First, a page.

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Christmas Day, 1997

Sledding on Christmas morning

Visiting the Capitol,
March 1998

Cherry blossoms
in Washington, D.C

Julie's cow Splatter remembers her bottles! Wayne is feeding Nugget, a twin who was later adopted.

 

Splatter's brand-new calf,
Milkshake, minutes after birth.

We just love
Milkshake's smile!

One of four sets of
1998 twins

Julie and Peaches

Wayne and Siena
at cousin Karin's wedding.

Hello from the Stoskopf's!

May 1998

Hello again! It doesn't seem possible that almost a year has passed since we first began keeping a diary for the Wheat Mania web site. It's even harder to believe that the school year we wrote about in our last entries is almost over.

A lot has happened in that time. On the farming side, we were blessed with an excellent milo crop. Fortunately, we were always able to find room in a local grain elevator and never had to store any of the milo here at home. Others in Kansas were not so fortunate. The record breaking milo crop came on the heels of a recordbreaking 506 million bushel Kansas wheat crop. Combined with problems with railroad service to Kansas grain elevators, millions of bushels of grain ended up piled on the ground or stored in such unlikely places as the Expo III Arena where our kids showed livestock during the Barton County Fair!

Our first large snowfall came in late October, kicking off what would be a wet winter in our area. We didn't have what we would consider a cold winter - just a snowstorm or rain every 4 or 5 days. Our family actually missed the worst blizzard in our area as we were in Washington, D.C. Our school's spring break coincided with the National Association of Wheat Growers Board meeting in D.C. Dean & I have been to Washington, D.C. several times but this was a new experience for Julie & Wayne. They enjoyed it all, including meeting with Senator Pat Roberts and Congressman Jerry Moran who had provided us with tickets for the White House Tour and passes to the House and Senate galleries. Other favorites were lunch at the National Press Club, Arlington National Cemetery, the National Library of Congress Jefferson Building, the Newseum, the National Postal Museum, the Smithsonian Castle, Planet Hollywood, riding the Metro (subway), shopping and eating at Union Station -- we definitely packed a lot into one week!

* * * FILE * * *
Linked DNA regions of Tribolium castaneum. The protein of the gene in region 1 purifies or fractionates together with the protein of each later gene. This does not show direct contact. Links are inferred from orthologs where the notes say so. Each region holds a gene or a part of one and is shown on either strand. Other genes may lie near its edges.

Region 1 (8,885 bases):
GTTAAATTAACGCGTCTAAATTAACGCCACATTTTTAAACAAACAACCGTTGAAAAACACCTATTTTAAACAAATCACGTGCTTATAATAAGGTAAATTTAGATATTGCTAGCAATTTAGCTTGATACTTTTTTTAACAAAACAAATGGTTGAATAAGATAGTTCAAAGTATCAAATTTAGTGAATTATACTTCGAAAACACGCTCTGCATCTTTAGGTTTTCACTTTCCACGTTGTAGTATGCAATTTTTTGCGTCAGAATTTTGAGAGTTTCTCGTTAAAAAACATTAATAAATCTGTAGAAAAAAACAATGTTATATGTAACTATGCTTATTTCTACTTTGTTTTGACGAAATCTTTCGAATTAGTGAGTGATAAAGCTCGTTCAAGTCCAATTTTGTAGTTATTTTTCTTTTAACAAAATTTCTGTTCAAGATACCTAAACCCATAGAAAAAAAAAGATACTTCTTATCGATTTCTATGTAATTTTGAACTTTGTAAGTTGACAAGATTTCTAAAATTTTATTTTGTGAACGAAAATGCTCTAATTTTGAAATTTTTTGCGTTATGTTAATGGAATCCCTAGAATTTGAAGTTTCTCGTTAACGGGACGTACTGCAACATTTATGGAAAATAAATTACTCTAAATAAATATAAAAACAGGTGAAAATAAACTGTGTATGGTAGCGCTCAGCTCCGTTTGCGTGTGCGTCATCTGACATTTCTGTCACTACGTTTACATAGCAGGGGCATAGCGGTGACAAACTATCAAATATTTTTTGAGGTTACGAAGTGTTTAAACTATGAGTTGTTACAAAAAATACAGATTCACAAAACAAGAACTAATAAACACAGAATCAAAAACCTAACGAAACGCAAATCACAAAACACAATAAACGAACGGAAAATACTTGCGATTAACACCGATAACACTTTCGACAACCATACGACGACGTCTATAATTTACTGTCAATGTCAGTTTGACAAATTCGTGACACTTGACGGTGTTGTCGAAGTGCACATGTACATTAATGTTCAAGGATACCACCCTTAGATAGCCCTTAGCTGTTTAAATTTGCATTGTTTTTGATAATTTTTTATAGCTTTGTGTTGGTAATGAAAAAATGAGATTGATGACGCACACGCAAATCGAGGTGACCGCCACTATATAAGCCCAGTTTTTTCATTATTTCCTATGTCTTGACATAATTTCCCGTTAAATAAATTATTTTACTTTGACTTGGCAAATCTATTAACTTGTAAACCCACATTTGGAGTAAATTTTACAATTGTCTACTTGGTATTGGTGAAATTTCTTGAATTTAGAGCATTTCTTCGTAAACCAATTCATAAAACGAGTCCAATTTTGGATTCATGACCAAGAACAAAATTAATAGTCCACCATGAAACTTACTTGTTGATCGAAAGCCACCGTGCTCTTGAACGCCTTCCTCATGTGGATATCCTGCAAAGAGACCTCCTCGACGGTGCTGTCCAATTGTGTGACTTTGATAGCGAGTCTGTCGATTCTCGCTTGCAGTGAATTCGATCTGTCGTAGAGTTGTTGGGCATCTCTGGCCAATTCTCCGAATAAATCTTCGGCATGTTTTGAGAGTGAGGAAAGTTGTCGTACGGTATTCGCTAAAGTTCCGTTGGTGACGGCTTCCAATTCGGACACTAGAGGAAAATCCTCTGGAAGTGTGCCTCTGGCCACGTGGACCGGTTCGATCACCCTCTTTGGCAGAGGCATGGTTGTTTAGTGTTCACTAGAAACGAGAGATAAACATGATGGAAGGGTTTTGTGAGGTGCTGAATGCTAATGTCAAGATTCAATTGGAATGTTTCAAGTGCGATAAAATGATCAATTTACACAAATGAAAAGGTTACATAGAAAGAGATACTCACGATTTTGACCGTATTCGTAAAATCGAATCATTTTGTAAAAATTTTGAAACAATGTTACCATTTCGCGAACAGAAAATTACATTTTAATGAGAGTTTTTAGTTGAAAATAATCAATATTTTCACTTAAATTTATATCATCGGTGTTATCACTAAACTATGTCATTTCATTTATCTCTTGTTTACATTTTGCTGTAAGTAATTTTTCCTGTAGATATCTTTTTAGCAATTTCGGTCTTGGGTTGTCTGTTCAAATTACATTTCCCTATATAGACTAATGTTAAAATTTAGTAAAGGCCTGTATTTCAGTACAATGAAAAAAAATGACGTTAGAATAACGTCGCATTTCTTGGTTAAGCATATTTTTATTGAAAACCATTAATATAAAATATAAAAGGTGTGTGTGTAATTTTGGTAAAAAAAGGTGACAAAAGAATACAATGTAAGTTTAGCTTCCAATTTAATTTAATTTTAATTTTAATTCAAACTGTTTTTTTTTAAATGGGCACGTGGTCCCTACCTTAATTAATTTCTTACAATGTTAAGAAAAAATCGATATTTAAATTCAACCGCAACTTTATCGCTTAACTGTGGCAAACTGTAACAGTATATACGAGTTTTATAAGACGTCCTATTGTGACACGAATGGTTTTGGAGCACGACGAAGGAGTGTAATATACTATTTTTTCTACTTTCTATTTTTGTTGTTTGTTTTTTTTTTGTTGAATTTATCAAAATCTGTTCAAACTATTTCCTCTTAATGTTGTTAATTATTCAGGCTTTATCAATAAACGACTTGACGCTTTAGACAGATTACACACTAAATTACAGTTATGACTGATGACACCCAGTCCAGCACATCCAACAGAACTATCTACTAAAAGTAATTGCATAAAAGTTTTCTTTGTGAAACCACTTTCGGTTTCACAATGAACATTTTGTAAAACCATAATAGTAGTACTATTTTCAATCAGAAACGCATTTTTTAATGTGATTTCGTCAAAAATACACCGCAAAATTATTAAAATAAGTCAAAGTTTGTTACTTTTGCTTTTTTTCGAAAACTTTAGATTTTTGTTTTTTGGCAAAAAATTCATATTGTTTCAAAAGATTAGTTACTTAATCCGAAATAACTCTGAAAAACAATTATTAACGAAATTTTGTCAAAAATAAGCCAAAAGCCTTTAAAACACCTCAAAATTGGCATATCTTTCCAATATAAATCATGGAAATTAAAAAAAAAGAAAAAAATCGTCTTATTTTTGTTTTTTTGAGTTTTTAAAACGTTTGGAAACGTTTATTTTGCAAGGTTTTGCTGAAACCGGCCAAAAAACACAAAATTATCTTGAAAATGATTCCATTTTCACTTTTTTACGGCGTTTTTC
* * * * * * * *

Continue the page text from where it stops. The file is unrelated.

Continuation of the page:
We were only home a couple of days before a big ice storm hit, leaving us without electricity for 2 1/2 days (and we considered ourselves lucky!). Electricity was restored one day and that night we had another big snowstorm! Of course, now that we're experiencing hot, dry, windy days, we talk about needing some rain!

Fortunately, the storms didn't make conditions for calving too difficult. It got very deep in the corral because we moved the first-calf heifers into the corral where we could watch them closely. The ground didn't freeze so the cows were in deep mud. We used up our supply of big round wheat straw bales, trying to give the cows & calves something dry to lay on. We had 4 sets of twins this year - with 7 of the calves surviving. Since the twins were born to younger first-calf heifers, we transplanted one calf from each set onto other cows or heifers that lost their calves. Some days were really crazy - with 7or 9 calves being born one right after another.